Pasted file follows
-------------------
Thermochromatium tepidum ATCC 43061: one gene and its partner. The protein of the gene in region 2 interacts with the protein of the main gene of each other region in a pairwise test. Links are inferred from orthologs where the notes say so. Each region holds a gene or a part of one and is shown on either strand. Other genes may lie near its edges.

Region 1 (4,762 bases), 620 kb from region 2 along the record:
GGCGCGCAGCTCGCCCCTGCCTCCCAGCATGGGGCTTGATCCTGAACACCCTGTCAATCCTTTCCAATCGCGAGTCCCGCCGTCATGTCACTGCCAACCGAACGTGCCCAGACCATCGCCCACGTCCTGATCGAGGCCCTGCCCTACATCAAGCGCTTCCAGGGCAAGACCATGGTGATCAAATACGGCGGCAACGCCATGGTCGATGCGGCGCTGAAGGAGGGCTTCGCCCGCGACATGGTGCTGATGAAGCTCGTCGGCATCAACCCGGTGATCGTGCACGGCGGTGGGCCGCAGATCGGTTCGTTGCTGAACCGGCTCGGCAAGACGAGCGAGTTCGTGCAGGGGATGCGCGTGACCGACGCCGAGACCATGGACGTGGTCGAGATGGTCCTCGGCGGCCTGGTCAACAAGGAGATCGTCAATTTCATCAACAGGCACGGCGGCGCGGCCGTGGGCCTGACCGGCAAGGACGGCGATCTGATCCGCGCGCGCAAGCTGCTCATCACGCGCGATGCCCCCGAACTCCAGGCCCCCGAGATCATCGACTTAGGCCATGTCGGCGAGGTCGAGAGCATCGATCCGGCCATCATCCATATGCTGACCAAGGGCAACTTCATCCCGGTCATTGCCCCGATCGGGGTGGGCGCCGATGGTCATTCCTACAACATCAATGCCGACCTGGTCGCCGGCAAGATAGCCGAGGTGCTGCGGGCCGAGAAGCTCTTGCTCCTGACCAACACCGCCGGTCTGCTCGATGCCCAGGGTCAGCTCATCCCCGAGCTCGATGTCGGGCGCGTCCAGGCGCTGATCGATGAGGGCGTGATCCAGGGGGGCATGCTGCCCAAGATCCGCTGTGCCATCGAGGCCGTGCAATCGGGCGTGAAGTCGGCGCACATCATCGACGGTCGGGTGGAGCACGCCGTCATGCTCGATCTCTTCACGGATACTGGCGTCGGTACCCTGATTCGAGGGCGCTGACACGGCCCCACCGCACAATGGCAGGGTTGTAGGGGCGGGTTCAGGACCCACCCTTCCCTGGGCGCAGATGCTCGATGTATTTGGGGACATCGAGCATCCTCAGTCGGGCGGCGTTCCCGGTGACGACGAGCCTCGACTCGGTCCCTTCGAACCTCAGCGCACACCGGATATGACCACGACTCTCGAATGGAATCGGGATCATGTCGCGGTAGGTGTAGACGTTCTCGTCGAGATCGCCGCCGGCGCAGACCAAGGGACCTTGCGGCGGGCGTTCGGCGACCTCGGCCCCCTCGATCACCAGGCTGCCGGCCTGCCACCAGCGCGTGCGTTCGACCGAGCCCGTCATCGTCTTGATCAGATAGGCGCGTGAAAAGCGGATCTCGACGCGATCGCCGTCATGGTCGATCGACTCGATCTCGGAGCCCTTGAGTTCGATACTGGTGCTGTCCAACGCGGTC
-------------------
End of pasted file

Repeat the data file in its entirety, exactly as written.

Thermochromatium tepidum ATCC 43061: one gene and its partner. The protein of the gene in region 2 interacts with the protein of the main gene of each other region in a pairwise test. Links are inferred from orthologs where the notes say so. Each region holds a gene or a part of one and is shown on either strand. Other genes may lie near its edges.

Region 1 (4,762 bases), 620 kb from region 2 along the record:
GGCGCGCAGCTCGCCCCTGCCTCCCAGCATGGGGCTTGATCCTGAACACCCTGTCAATCCTTTCCAATCGCGAGTCCCGCCGTCATGTCACTGCCAACCGAACGTGCCCAGACCATCGCCCACGTCCTGATCGAGGCCCTGCCCTACATCAAGCGCTTCCAGGGCAAGACCATGGTGATCAAATACGGCGGCAACGCCATGGTCGATGCGGCGCTGAAGGAGGGCTTCGCCCGCGACATGGTGCTGATGAAGCTCGTCGGCATCAACCCGGTGATCGTGCACGGCGGTGGGCCGCAGATCGGTTCGTTGCTGAACCGGCTCGGCAAGACGAGCGAGTTCGTGCAGGGGATGCGCGTGACCGACGCCGAGACCATGGACGTGGTCGAGATGGTCCTCGGCGGCCTGGTCAACAAGGAGATCGTCAATTTCATCAACAGGCACGGCGGCGCGGCCGTGGGCCTGACCGGCAAGGACGGCGATCTGATCCGCGCGCGCAAGCTGCTCATCACGCGCGATGCCCCCGAACTCCAGGCCCCCGAGATCATCGACTTAGGCCATGTCGGCGAGGTCGAGAGCATCGATCCGGCCATCATCCATATGCTGACCAAGGGCAACTTCATCCCGGTCATTGCCCCGATCGGGGTGGGCGCCGATGGTCATTCCTACAACATCAATGCCGACCTGGTCGCCGGCAAGATAGCCGAGGTGCTGCGGGCCGAGAAGCTCTTGCTCCTGACCAACACCGCCGGTCTGCTCGATGCCCAGGGTCAGCTCATCCCCGAGCTCGATGTCGGGCGCGTCCAGGCGCTGATCGATGAGGGCGTGATCCAGGGGGGCATGCTGCCCAAGATCCGCTGTGCCATCGAGGCCGTGCAATCGGGCGTGAAGTCGGCGCACATCATCGACGGTCGGGTGGAGCACGCCGTCATGCTCGATCTCTTCACGGATACTGGCGTCGGTACCCTGATTCGAGGGCGCTGACACGGCCCCACCGCACAATGGCAGGGTTGTAGGGGCGGGTTCAGGACCCACCCTTCCCTGGGCGCAGATGCTCGATGTATTTGGGGACATCGAGCATCCTCAGTCGGGCGGCGTTCCCGGTGACGACGAGCCTCGACTCGGTCCCTTCGAACCTCAGCGCACACCGGATATGACCACGACTCTCGAATGGAATCGGGATCATGTCGCGGTAGGTGTAGACGTTCTCGTCGAGATCGCCGCCGGCGCAGACCAAGGGACCTTGCGGCGGGCGTTCGGCGACCTCGGCCCCCTCGATCACCAGGCTGCCGGCCTGCCACCAGCGCGTGCGTTCGACCGAGCCCGTCATCGTCTTGATCAGATAGGCGCGTGAAAAGCGGATCTCGACGCGATCGCCGTCATGGTCGATCGACTCGATCTCGGAGCCCTTGAGTTCGATACTGGTGCTGTCCAACGCGGTC